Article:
In the same year, the “German Christians” co-opted the German Evangelical Church and declared the cause of Christ compatible with the agenda of the Nazi Party.  While claiming to be “carried by the eternal love of the heavenly father, free through faith in the Lord Jesus Christ, and sanctified by the power of God’s spirit,” they warned that “the cross of Christ and the swastika should not and may not oppose each other.”  During their first public worship service, the German Christians opened with “A Mighty Fortress is Our God” and closed by singing “Germany, Germany Above Everything, Above Everything in the World.”  So much for coherence.

Thirty years later, Rev. Martin Luther King, Jr. chastised his white brothers in Christ for “refusing to understand the freedom movement and misrepresenting its leaders; all too many others have been more cautious than courageous and have remained silent behind the anesthetizing security of stained glass windows.”  It is notable that Dr. King begins his letter to his fellow clergyman with a tutorial on first principles: “A just law is a man-made code that squares with the moral law or the law of God. An unjust law is a code that is out of harmony with the moral law.”  And it is tragic that nearly fifty years after Dr. King wrote his Letter from a Birmingham Jail, most Christians are still silent on injustice.

We have forfeited our authority as a voice of truth and moral clarity in the nations.  For that we have to repent.

Once we have brushed off the ashes and replaced our sackcloth with street clothes, we need to be about the business of understanding that what is is not always what should be.  Sometimes there is a huge chasm between the “is” and the “ought.”  The great divide is a consequence of not aligning ourselves and our world with certain fundamental principles.  I will stick my neck out here and say that it is not enough to quote chapter and verse.  We have to be able to articulate universal principles in terms that people everywhere can understand and then defend those principles against all comers who argue from self-interest.  This is not an easy task.  As history has borne out, sometimes first principles will get in the way of our own interests and even our own safety.  But, as Dr. King so aptly put it, “If today’s church does not recapture the sacrificial spirit of the early church, it will lose its authenticity, forfeit the loyalty of millions, and be dismissed as an irrelevant social club with no meaning for the [twenty-first] century.”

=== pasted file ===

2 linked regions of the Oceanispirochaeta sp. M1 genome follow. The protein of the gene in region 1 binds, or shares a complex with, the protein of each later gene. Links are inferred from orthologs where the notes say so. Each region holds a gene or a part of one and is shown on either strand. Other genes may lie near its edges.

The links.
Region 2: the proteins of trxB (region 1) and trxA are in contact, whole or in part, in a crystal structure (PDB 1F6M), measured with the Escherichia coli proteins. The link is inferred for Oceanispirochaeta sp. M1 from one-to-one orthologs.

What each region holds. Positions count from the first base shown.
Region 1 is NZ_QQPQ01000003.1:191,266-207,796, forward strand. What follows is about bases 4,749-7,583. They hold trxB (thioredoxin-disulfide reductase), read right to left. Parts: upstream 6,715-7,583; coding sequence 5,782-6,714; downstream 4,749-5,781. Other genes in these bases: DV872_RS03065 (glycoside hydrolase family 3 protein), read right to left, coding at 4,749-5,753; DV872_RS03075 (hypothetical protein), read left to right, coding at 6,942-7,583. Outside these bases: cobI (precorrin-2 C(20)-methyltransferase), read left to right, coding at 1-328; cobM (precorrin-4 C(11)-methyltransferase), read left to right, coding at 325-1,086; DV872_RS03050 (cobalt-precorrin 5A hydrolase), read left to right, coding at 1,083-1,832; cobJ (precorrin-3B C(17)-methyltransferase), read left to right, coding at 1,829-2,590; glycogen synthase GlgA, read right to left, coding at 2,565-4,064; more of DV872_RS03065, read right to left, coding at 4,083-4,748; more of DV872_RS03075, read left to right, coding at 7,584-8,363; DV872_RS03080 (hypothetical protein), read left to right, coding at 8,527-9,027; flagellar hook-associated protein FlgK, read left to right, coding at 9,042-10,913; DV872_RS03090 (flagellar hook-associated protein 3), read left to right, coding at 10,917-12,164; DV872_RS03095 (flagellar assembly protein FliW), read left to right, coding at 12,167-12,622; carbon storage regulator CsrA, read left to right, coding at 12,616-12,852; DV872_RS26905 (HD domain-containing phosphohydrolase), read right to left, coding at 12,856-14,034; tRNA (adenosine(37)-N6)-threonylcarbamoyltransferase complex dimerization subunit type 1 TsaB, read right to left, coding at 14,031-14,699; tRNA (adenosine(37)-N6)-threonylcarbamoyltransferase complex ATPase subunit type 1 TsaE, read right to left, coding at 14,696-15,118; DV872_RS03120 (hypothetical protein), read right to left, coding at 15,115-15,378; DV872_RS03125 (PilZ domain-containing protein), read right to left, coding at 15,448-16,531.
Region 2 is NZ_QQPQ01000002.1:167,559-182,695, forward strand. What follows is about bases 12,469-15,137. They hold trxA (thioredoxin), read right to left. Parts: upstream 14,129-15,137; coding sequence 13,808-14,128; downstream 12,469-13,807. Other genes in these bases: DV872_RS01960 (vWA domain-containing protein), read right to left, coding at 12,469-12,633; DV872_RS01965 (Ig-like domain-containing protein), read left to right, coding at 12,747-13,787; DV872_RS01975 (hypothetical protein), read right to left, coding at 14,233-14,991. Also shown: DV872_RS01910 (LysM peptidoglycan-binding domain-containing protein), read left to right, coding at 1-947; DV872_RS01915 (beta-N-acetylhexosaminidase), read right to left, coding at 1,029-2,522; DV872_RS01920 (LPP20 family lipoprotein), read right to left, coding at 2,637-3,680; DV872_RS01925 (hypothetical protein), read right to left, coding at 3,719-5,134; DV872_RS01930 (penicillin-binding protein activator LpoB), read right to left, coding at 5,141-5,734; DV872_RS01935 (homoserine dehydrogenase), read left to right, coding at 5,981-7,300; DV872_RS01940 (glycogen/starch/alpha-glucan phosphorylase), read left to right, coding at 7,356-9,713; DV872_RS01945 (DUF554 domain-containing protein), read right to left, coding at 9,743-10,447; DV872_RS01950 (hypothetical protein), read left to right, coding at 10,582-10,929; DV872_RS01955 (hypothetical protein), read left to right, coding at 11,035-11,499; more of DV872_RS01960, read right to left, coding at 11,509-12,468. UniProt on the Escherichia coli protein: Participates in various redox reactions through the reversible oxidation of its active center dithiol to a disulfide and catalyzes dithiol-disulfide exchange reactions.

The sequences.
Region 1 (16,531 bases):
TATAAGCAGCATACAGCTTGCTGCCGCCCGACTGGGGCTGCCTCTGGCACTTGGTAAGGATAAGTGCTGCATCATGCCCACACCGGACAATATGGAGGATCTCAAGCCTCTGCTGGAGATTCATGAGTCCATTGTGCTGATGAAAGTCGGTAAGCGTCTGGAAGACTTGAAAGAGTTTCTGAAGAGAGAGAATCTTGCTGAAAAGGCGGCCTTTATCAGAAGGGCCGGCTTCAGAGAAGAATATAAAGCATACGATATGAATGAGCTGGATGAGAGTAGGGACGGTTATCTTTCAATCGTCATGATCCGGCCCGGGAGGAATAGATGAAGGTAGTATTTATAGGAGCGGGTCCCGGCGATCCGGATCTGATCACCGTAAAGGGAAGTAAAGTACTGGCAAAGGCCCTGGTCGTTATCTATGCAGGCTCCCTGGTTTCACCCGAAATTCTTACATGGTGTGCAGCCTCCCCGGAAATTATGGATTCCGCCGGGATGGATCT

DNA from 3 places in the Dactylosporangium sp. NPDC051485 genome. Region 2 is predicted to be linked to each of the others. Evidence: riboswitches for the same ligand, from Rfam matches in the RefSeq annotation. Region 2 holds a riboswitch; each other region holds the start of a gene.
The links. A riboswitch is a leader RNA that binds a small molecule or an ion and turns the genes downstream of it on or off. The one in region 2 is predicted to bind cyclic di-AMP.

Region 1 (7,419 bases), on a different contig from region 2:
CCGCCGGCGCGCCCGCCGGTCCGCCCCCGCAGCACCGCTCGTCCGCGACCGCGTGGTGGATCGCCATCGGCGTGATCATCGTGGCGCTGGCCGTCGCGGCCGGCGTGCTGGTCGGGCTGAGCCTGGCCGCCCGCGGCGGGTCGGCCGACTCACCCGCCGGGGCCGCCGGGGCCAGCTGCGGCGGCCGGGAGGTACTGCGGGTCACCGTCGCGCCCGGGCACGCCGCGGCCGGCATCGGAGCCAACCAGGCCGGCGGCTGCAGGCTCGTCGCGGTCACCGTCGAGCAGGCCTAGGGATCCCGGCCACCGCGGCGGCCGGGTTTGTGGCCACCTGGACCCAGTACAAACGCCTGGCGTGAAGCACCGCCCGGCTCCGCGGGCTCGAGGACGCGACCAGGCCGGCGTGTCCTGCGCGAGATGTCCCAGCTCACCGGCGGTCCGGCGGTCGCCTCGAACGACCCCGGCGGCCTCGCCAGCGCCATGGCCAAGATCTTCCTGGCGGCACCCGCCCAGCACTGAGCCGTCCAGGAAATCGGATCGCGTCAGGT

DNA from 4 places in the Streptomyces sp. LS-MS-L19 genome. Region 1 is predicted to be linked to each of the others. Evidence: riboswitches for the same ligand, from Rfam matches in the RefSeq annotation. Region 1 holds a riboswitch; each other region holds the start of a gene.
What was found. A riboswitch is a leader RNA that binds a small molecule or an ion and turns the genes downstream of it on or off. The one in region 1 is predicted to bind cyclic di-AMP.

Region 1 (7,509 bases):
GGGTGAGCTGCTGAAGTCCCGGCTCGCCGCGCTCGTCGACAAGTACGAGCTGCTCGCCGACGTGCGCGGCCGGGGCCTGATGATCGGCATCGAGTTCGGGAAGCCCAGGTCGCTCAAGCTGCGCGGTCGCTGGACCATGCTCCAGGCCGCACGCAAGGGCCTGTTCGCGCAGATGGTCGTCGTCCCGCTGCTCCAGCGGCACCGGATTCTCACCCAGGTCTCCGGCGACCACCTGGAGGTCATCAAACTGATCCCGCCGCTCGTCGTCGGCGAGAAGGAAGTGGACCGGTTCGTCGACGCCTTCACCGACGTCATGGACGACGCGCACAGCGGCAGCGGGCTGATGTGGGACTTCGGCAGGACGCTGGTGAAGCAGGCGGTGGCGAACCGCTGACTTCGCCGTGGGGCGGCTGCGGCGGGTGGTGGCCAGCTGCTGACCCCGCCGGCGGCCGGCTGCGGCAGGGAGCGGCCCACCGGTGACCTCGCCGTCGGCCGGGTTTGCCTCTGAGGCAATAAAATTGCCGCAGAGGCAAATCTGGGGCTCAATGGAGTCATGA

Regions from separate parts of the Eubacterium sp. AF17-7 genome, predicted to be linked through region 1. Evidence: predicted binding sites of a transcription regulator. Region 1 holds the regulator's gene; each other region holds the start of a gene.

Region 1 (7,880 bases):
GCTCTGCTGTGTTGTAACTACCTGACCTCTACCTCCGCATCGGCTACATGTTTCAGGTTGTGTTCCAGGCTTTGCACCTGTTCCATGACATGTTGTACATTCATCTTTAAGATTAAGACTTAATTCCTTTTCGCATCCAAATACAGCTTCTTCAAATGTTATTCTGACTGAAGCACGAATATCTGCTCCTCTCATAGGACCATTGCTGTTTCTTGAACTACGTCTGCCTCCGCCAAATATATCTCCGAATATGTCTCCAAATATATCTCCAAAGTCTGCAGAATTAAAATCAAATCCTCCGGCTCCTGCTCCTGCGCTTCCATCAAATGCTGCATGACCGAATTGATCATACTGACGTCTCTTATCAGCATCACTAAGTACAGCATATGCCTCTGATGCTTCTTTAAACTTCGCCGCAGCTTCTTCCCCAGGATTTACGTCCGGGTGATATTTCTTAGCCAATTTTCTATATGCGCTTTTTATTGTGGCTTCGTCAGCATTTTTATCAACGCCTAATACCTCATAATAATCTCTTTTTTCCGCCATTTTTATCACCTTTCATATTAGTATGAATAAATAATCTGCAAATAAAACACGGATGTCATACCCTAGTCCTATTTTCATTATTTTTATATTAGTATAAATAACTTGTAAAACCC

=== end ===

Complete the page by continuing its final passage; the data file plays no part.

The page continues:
Scoundrels under the dome.

20130315-010539.jpgIt doesn’t take a political wonk to know that not all members of Congress are persons of sterling character or stellar intellect. But as our Constitution would have it, Representatives must face the public at least once every other year and voters can always hope that an inadequate candidate will be replaced by someone more suitable for the job. Deep in the recesses of the U.S. Capitol, however, are 100 Representatives who voters have never cast a ballot for and who can remain at their posts indefinitely.

They are the men and women of bronze and stone who dwell under the Dome at the behest of their state legislatures. Since the mid-1800’s, states have been authorized to select two notable persons to reside in Statuary Hall – persons “illustrious for their historic renown” or “worthy of national commendation.”

So, who would some of these remarkable persons be?

Virginia selected George Washington, of course, and New Hampshire has Daniel Webster. Montana picked Jeanette Rankin, the first woman elected to Congress (a Republican, in case you’re wondering). In 2009 Alabama ousted Jabez Curry to make room for Helen Keller. Not bad company, so far.

But not every state has its Washington. Apparently, some have had to scrape the bottom of the notoriety barrel to dredge up someone of suitable stature. Take South Carolina, for example. In 1929, the state decided that Wade Hampton was sufficiently notable to grace the halls of Congress. Hampton, who served as Governor and then U.S. Senator, was a Confederate war hero who just happened to be an outstanding fundraiser…for the KKK. He was an ardent supporter of “Lost Cause” ideology, which holds that the Civil War was a war of aggression by the North against states’ rights and the Southern way of life. Which sounds noble until one remembers that the only right consistently defended by the Southern states was the” right” to own and exploit other human beings. Oh yeah. That.

Speaking of lost causes, one of Mississippi’s choice representatives in Statuary Hall is Jefferson Davis, a man who declared in the Chamber of the U.S. Senate that slavery is “nothing but the form of civil government instituted for a class of people not fit to govern themselves…just that kind of control which is extended in every northern State over its convicts, its lunatics, its minors, its apprentices.” Really? Are you sure that’s the man you want to hold up as “worthy of national commendation?”

But Hampton and Davis are ancient history, so what’s the harm? After all, we’re talking about statues. Relics. Artifacts of bygone days.

I recently met a man who proudly referred to himself as an “unreconstructed Southerner.” Unapologetic. Unrepentant. Unsorry for believing that his Cause was right to sacrifice 600,000 men to perpetuate a way of life sustained off the bloodied backs of other men who had the misfortune to be born in the wrong skin.

And so Wade Hampton and Jeff Davis and others like them continue to live in the Capitol. Their Cause may be lost, but it is not dead. If only they were remnants of a distant era. If only their sole purpose under the Dome was to serve as a reminder of man’s capacity for unspeakable brutality to other men.

If only bad ideas had term limits.